The iliac lymph nodes, liver, spleen, and gastrocnemius muscle were removed from the carcass and weighed. The nasal cavity was examined for evidence of Bordetella broncheseptica infection that will result in nasal turbinate degeneration. Nasal degeneration was scored as to severity with 0 indicating no lesions and the highest score, 3, corresponding to moderate degeneration.
The results ar summarized below in Table D.
TABLE D______________________________________Effect of HMB Supplementation onDisease Parameters in Pigs Infected with Mycoplasma Control HMB______________________________________% lung showing lesions 18.7 13.7Bronchi, presence of bacteria 1.1 0.8Lung fluorescent antibodies to 12.6 10.3M. hyopneumoniaeM. hyopneumoniae peak titers 7.1 6.7Red blood cell titers (dilution) 11.6 15.5*day 10-15Nasal degeneration scores 1.6 0.8*(0 = no lesion)Spleen (g) 101 94Iliac lymph node (g) 3.8 3.3*______________________________________ *= p < .05
The results presented in Table D describe the macroscopic and microscopic lung evaluations and also the antibody values derived from M. hyopneumoniae stimuli. Although the fluorescent antibody technique showed the presence of M. hyopneumoniae colonies were decreased, when HMB was fed no significant differences were seen in the lung or bronchi evaluations. There were also no significant differences seen between dietary treatments when M. hyopneumoniae antibody titers were compared. Although not statistically significant, HMB fed animals had a lesser extent of mycoplasmal lung infection than did KIC-fed or control animals. HMB-fed animals demonstrated a significant decrease in nasal degeneration due to bordetella infection. The spleen and the iliac lymph node were smaller in HMB-fed animals.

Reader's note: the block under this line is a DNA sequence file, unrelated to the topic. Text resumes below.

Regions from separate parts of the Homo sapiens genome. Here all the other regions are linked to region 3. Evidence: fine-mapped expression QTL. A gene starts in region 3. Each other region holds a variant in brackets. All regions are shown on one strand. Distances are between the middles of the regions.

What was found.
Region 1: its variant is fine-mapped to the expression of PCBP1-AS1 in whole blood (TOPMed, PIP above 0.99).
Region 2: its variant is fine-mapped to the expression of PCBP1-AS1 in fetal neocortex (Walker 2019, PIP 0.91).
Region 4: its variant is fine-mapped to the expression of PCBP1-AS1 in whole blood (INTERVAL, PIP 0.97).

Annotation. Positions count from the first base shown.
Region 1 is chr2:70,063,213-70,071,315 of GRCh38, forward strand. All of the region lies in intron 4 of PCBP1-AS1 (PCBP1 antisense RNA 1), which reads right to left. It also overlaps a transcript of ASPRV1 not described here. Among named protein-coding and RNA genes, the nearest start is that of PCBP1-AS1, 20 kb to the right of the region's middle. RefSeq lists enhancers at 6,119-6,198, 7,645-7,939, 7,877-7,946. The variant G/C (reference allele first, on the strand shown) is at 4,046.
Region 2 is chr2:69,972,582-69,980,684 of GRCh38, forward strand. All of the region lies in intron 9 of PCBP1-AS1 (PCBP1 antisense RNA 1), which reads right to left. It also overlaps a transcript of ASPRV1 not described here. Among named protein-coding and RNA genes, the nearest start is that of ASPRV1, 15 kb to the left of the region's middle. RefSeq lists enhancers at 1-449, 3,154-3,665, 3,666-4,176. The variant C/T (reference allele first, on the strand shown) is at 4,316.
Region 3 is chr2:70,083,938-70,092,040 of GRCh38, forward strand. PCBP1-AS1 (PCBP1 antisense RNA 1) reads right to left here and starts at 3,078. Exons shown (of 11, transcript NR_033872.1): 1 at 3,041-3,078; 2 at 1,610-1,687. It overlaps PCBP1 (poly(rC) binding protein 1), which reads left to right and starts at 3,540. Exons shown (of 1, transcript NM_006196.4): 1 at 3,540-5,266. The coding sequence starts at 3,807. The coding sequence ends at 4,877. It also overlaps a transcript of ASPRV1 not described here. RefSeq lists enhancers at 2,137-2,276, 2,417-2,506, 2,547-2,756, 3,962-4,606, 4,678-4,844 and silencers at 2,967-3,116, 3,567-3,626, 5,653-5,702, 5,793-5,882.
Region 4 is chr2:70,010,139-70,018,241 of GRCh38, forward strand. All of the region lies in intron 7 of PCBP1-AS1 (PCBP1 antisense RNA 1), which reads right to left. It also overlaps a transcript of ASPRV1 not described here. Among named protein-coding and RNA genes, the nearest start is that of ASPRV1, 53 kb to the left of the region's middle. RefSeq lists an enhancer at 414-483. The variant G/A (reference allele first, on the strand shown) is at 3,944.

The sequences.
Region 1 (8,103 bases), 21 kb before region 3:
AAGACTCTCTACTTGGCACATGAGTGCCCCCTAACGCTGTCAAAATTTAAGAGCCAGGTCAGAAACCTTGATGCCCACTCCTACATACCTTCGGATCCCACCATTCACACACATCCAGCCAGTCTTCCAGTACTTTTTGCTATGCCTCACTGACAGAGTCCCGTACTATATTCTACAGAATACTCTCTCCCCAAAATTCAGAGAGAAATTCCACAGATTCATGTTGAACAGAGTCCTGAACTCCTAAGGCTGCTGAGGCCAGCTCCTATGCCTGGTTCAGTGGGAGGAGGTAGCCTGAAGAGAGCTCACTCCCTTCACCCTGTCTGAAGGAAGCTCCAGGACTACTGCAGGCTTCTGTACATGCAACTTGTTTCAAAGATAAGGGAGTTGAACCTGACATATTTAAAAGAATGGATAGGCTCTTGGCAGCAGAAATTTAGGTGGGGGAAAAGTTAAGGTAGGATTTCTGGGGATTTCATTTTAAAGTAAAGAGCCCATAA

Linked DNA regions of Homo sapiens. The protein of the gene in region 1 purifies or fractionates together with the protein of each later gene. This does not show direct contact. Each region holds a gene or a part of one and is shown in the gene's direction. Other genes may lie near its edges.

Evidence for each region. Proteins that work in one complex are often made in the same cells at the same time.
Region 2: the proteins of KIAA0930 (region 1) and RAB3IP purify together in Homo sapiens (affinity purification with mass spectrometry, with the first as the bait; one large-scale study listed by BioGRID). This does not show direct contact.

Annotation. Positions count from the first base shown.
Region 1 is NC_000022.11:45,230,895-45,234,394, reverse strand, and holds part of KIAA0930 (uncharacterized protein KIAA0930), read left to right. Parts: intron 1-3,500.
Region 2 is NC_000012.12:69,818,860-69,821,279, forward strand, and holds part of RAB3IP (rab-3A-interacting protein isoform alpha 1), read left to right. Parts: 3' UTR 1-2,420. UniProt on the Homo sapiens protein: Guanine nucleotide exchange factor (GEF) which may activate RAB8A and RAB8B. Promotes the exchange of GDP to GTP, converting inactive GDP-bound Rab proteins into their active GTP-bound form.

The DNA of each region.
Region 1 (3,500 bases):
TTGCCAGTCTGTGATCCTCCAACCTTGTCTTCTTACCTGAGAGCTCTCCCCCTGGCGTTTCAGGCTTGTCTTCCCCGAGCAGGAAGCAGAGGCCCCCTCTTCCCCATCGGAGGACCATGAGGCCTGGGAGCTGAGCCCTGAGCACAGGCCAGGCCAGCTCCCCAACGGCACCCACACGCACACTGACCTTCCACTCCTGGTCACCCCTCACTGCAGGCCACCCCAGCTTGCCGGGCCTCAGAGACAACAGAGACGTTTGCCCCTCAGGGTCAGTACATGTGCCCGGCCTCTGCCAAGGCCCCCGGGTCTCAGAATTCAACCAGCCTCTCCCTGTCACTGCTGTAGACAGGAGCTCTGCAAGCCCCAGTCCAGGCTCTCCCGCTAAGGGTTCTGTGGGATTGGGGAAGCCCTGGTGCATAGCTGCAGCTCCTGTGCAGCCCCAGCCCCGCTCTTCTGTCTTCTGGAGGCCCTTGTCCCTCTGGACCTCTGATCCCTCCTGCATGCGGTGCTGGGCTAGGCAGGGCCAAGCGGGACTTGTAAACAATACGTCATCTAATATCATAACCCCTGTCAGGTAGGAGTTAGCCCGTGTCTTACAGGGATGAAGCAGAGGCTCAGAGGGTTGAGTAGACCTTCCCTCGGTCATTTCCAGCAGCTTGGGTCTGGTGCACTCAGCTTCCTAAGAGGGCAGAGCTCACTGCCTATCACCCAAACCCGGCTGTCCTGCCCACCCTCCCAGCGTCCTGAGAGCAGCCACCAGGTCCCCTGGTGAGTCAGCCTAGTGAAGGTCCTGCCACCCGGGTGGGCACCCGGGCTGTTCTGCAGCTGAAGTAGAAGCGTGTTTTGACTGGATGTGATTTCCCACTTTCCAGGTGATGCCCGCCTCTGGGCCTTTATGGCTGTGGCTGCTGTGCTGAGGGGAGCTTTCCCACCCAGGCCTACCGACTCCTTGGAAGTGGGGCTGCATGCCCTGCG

In the comparison of control and HMB fed pigs infected with M. hyopneumoniae, the results suggested that HMB can prevent some of the lung damage associated with a Mycoplasmal lung agent. In particular, this agent is very difficult to treat with antibiotics because of the location within the bronchi of the lung. Therefore, stimulation of the animals' lymphocytes to enter and suppress o kill the Mycoplasmal organism is desirable. Evidence for this effect was the lower incidence of diseased lung and fewer numbers of Mycoplasma in the lung tissue. Also lower antibodies to the Mycoplasma in the plasma suggest less antigenic stimulation. Other opportunistic bacteria also appeared to be suppressed by HMB treatment as evidenced by fewer bacteria cultured in the bronchi and less severe lesions of the nasal turbinates caused by the bacteria Bordetella broncheseptica.
|1||*||Chem. Abst. 104:49689m (1986), Meerson et al.|
|2||*||Chem. Abst. 108:74242a (1988), Nissen.|
|3||*||Chem. Abst., 106:78426v (1987), Kryzhanovskii.|
|4||*||Kuhlman, Roth and Nissen, Abstract 236, FASEB Journal, vol. 3, No. 3, dated Feb. 9, 1989 (published Feb. 10, 1989 see attached letter.)|
|5||Kuhlman, Roth and Nissen, Abstract 236, FASEB Journal, vol. 3, No. 3, dated Feb. 9, 1989 (published Feb. 10, 1989--see attached letter.)|
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|U.S. Classification||514/578, 514/885|
|Cooperative Classification||Y10S514/885, A61K31/19|
|Oct 15, 1990||AS||Assignment|
Owner name: IOWA STATE UNIVERSITY RESEARCH FOUNDATION, INC., A